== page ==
Joe Montford arrived at training camp last month with a mountain of baggage. The good news, as far as the Edmonton Eskimos are concerned, is all of it was destined for his family's home.
A three-time winner of the CFL most outstanding defensive player award and league sack leader four years running, Montford figured he'd be playing out the option year of his contract with the Hamilton Tiger-Cats. But all that changed when Esks offensive lineman Dan Comiskey requested a trade in April. The one-for-one deal saw Comiskey headed to Hamilton and Montford on his way to Western Canada.
Arguably the biggest non-free agent acquisition by the Green and Gold in recent memory, the future Hall of Famer is drawing rave reviews from the coaching staff.
"I think he makes us a complete football (team)," said Esks defensive line coach Dennis Winston.
"With his knowledge of the game and different personnel that he's played against, he can help the other guys get their jobs done.
"We were glad to get him and he's going to be a great contributor to our football team."
Although he had some valid concerns, Montford never gave not reporting a second thought.
"The biggest thing coming out here was getting my family settled," said the 34-year-old defensive end, who with 124 sacks is two shy of moving into a tie for No. 6 on the CFL's all-time career list.
"Not knowing how we were going to settle in, being in a different city and everybody's role changing ... Fortunately, when we got here we were able to get a place to stay."
Setting up housekeeping in Hamilton was a snap for Montford, who makes his off-season home in Atlanta. A 15-hour drive made relocation manageable. Moving his pregnant wife, Temikia, and three-year-old daughter, Maysan, across the continent was more daunting, hence all the baggage and mild trepidation.
"We are having our child in Canada and we had a doctor when we were in Hamilton that my wife was comfortable with," explained the six-foot-one, 235-pound end who is about to embark on his 11th CFL season. "Everything was going smooth. The not knowing who was going to deliver your baby, which is the most important thing, was kind of scary at some points.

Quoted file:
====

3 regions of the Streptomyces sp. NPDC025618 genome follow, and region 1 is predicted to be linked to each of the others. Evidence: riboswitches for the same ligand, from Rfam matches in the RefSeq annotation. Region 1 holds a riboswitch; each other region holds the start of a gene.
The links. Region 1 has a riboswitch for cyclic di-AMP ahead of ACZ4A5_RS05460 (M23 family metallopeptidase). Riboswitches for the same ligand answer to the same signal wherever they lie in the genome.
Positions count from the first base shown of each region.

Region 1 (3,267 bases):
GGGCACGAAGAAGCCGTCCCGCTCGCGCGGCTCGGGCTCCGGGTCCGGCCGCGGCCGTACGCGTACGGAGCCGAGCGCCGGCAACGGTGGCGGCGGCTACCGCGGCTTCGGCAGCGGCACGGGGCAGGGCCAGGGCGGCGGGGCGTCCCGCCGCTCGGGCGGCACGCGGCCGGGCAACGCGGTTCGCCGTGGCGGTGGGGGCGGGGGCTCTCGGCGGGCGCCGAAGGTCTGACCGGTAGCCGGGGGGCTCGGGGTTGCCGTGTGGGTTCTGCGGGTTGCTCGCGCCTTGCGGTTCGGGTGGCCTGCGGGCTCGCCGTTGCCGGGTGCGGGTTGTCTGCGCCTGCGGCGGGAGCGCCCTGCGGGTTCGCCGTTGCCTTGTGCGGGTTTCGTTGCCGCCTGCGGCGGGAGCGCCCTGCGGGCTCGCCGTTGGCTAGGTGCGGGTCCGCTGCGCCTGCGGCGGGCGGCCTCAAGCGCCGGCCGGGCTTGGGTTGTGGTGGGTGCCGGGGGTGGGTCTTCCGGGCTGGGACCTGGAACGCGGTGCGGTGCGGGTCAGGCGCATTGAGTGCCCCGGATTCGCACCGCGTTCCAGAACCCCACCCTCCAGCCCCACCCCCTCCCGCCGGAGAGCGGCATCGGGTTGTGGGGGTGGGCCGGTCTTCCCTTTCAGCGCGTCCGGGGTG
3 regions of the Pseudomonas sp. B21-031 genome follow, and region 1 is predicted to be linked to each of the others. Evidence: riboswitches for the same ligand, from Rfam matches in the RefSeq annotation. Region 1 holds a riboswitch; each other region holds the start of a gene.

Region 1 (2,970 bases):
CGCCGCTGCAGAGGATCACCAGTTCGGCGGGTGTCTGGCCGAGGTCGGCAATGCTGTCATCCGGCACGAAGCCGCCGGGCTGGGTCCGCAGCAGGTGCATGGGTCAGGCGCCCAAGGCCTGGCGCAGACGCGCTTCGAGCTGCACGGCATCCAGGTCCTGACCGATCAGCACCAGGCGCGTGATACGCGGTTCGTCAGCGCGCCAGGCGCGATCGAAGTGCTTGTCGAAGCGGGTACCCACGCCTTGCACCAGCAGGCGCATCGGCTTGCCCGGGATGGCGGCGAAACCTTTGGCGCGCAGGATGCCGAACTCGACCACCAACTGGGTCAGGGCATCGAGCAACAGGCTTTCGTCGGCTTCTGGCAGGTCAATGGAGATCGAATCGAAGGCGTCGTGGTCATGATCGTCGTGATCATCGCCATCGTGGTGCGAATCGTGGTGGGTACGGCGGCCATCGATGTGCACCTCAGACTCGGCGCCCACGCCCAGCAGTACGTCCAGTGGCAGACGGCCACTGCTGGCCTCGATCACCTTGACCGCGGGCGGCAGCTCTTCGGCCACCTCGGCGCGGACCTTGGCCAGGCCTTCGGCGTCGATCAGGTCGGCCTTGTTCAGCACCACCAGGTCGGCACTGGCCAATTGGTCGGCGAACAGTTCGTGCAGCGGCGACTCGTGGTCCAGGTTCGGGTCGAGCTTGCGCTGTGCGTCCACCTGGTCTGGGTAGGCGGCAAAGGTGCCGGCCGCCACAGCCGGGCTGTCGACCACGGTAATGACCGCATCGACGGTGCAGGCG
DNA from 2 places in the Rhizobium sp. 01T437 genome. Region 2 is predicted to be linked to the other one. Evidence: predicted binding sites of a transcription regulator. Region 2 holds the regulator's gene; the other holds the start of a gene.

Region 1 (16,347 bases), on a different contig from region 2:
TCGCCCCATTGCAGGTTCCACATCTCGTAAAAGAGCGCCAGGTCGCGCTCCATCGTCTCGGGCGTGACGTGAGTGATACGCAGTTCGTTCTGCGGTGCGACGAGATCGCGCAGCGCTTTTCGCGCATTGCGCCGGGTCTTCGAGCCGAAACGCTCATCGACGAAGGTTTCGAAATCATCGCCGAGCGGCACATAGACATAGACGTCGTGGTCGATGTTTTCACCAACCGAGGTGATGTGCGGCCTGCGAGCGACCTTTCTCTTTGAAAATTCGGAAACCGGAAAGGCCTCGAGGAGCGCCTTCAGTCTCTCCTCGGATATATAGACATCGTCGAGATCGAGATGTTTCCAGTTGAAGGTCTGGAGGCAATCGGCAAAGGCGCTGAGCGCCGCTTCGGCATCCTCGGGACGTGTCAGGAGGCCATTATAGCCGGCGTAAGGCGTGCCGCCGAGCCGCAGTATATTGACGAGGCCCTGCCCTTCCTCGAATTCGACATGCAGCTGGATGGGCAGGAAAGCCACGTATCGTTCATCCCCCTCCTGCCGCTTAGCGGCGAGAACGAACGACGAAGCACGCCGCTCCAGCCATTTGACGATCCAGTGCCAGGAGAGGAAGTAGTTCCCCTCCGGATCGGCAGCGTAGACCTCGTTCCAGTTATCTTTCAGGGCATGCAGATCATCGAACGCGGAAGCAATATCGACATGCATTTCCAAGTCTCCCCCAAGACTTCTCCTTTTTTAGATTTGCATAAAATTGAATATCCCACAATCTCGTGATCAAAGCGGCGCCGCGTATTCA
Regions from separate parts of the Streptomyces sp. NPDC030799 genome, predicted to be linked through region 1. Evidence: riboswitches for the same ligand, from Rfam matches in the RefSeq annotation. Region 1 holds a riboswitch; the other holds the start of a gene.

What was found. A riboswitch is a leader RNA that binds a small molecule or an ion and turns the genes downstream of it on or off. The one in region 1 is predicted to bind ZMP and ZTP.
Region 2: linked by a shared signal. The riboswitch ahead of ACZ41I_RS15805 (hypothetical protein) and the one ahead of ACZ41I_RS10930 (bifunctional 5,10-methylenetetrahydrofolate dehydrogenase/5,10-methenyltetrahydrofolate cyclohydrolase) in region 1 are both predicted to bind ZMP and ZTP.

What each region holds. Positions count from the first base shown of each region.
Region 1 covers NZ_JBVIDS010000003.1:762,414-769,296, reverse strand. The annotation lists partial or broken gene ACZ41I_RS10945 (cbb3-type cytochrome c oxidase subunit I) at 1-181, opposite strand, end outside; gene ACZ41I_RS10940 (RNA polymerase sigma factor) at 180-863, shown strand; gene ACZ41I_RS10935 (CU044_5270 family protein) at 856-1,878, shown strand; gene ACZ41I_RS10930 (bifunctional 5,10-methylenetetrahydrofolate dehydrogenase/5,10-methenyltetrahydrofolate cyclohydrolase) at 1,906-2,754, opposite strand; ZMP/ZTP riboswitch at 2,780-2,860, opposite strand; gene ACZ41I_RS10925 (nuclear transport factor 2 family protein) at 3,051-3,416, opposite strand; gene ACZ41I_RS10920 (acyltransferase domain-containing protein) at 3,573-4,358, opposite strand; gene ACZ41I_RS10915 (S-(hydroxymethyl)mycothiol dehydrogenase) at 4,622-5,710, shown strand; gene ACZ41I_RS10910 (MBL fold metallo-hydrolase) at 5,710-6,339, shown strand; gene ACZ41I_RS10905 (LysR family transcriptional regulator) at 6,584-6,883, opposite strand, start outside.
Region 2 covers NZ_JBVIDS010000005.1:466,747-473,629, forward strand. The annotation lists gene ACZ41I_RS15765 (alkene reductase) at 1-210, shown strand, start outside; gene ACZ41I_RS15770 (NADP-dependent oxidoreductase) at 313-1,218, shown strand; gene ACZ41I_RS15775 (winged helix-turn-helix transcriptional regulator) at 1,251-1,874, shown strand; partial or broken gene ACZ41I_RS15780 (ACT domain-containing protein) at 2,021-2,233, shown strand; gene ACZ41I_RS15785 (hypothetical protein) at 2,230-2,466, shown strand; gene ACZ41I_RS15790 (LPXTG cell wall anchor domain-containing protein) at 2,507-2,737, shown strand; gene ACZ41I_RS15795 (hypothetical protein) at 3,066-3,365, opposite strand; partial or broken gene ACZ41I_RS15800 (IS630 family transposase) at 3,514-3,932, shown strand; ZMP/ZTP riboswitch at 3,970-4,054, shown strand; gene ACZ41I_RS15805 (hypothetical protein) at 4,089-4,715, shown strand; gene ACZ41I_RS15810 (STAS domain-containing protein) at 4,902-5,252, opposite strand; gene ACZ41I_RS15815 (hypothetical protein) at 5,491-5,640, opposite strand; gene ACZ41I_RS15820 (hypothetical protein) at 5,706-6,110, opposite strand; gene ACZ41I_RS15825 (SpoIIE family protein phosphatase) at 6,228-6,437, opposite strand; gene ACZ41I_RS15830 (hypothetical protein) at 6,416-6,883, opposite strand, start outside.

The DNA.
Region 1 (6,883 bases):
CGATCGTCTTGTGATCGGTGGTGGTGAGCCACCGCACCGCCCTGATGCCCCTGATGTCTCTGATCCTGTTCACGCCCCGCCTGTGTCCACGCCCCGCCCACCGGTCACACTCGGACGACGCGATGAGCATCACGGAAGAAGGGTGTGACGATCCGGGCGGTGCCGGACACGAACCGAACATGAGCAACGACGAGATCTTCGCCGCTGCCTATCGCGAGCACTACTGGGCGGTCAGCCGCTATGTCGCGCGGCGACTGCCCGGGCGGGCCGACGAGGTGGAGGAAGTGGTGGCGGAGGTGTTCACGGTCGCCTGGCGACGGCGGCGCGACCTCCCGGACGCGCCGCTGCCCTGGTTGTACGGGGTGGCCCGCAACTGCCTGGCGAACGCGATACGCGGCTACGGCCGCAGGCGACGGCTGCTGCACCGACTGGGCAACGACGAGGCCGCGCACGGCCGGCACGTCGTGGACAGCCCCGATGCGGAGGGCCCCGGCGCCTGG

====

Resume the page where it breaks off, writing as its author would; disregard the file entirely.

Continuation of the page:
Confidence in God
"We had every confidence in God that it would work out. One of the team doctors is actually seeing my wife and everything is working out great.
"As the man of the house, it's your job to make sure that your family is comfortable. That was the biggest thing.''
With the exception of a one-year stint in Toronto, Montford's job has always been used to hunt opposing quarterbacks. However, under the free-form defensive scheme designed by Gary Etcheverry, Montford lacked a defined role and was like a fish out of water.
There's no confusion regarding Montford's role with the Esks. He'll still be chasing down quarterbacks. The only difference is the five-time Easter Division all-star will be doing it from one spot on the field.
That, however, could be subject to change.
"We want to put him in the best position, where he can make plays," said Winston.
"That's the one thing we want to do. We might flip-flop him, you never know. We're not going to let him be in one place where people can lock down on him."
Book-ending with Tim Cheatwood last season, Montford racked up 13 sacks -- three of which came against the Green and Gold in a game last October. In addition to being a perennial all-star and sack master, the TiCats once built an entire marketing campaign around the North Carolina-born defender. So walking into the Eskimos' locker-room was a breath of fresh air.
"Every play, every series, every game I had to be the man in Hamilton. Even when we brought in other players it was still, 'No. 53 you need to have 14-plus sacks or you're not doing your job.'
"I see me doing the same thing but there's so much veteranship back there with Malcolm (Frank) and (Donny) Brady and (A.J.) Gass, the names go on and on. A lot of times when you look at other teams you look and go, 'Who's back there?' Now, every person back there was an all-star at one point."